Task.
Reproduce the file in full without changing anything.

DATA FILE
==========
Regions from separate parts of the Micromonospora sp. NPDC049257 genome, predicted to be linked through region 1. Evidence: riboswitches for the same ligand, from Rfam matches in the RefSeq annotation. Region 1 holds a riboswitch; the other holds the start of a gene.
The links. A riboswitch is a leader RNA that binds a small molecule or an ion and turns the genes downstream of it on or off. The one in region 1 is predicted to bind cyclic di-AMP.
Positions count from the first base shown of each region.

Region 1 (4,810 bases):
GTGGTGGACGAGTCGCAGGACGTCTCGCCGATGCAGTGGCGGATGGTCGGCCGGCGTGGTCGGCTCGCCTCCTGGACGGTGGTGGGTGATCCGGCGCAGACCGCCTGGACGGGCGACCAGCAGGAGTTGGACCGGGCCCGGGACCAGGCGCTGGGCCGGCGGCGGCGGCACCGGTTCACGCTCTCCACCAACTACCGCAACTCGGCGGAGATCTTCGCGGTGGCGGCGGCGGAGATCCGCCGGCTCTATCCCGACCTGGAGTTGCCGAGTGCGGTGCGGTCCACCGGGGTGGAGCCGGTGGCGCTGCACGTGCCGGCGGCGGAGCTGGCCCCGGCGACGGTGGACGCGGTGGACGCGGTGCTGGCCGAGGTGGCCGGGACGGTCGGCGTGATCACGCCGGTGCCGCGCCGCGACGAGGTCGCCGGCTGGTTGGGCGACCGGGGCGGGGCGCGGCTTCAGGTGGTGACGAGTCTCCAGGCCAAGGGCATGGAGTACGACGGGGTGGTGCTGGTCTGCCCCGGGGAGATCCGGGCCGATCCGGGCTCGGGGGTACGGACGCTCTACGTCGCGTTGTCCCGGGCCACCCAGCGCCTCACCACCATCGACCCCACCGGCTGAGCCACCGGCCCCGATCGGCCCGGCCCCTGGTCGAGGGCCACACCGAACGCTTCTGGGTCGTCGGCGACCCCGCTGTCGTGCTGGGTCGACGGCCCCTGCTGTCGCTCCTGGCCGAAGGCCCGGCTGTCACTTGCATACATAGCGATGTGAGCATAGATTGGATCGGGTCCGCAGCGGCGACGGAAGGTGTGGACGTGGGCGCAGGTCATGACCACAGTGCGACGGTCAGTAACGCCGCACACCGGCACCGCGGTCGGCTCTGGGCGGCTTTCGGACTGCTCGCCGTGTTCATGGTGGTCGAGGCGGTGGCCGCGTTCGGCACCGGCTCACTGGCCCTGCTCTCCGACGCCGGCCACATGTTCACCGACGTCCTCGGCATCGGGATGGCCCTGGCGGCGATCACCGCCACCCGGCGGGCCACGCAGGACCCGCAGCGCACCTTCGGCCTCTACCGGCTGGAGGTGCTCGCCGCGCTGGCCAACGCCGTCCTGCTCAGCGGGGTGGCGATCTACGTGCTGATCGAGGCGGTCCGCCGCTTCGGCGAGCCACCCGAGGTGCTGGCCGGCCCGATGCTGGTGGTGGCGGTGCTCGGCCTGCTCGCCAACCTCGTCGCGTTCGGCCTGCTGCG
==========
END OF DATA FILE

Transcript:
Regions from separate parts of the Micromonospora sp. NPDC049257 genome, predicted to be linked through region 1. Evidence: riboswitches for the same ligand, from Rfam matches in the RefSeq annotation. Region 1 holds a riboswitch; the other holds the start of a gene.
The links. A riboswitch is a leader RNA that binds a small molecule or an ion and turns the genes downstream of it on or off. The one in region 1 is predicted to bind cyclic di-AMP.
Positions count from the first base shown of each region.

Region 1 (4,810 bases):
GTGGTGGACGAGTCGCAGGACGTCTCGCCGATGCAGTGGCGGATGGTCGGCCGGCGTGGTCGGCTCGCCTCCTGGACGGTGGTGGGTGATCCGGCGCAGACCGCCTGGACGGGCGACCAGCAGGAGTTGGACCGGGCCCGGGACCAGGCGCTGGGCCGGCGGCGGCGGCACCGGTTCACGCTCTCCACCAACTACCGCAACTCGGCGGAGATCTTCGCGGTGGCGGCGGCGGAGATCCGCCGGCTCTATCCCGACCTGGAGTTGCCGAGTGCGGTGCGGTCCACCGGGGTGGAGCCGGTGGCGCTGCACGTGCCGGCGGCGGAGCTGGCCCCGGCGACGGTGGACGCGGTGGACGCGGTGCTGGCCGAGGTGGCCGGGACGGTCGGCGTGATCACGCCGGTGCCGCGCCGCGACGAGGTCGCCGGCTGGTTGGGCGACCGGGGCGGGGCGCGGCTTCAGGTGGTGACGAGTCTCCAGGCCAAGGGCATGGAGTACGACGGGGTGGTGCTGGTCTGCCCCGGGGAGATCCGGGCCGATCCGGGCTCGGGGGTACGGACGCTCTACGTCGCGTTGTCCCGGGCCACCCAGCGCCTCACCACCATCGACCCCACCGGCTGAGCCACCGGCCCCGATCGGCCCGGCCCCTGGTCGAGGGCCACACCGAACGCTTCTGGGTCGTCGGCGACCCCGCTGTCGTGCTGGGTCGACGGCCCCTGCTGTCGCTCCTGGCCGAAGGCCCGGCTGTCACTTGCATACATAGCGATGTGAGCATAGATTGGATCGGGTCCGCAGCGGCGACGGAAGGTGTGGACGTGGGCGCAGGTCATGACCACAGTGCGACGGTCAGTAACGCCGCACACCGGCACCGCGGTCGGCTCTGGGCGGCTTTCGGACTGCTCGCCGTGTTCATGGTGGTCGAGGCGGTGGCCGCGTTCGGCACCGGCTCACTGGCCCTGCTCTCCGACGCCGGCCACATGTTCACCGACGTCCTCGGCATCGGGATGGCCCTGGCGGCGATCACCGCCACCCGGCGGGCCACGCAGGACCCGCAGCGCACCTTCGGCCTCTACCGGCTGGAGGTGCTCGCCGCGCTGGCCAACGCCGTCCTGCTCAGCGGGGTGGCGATCTACGTGCTGATCGAGGCGGTCCGCCGCTTCGGCGAGCCACCCGAGGTGCTGGCCGGCCCGATGCTGGTGGTGGCGGTGCTCGGCCTGCTCGCCAACCTCGTCGCGTTCGGCCTGCTGCG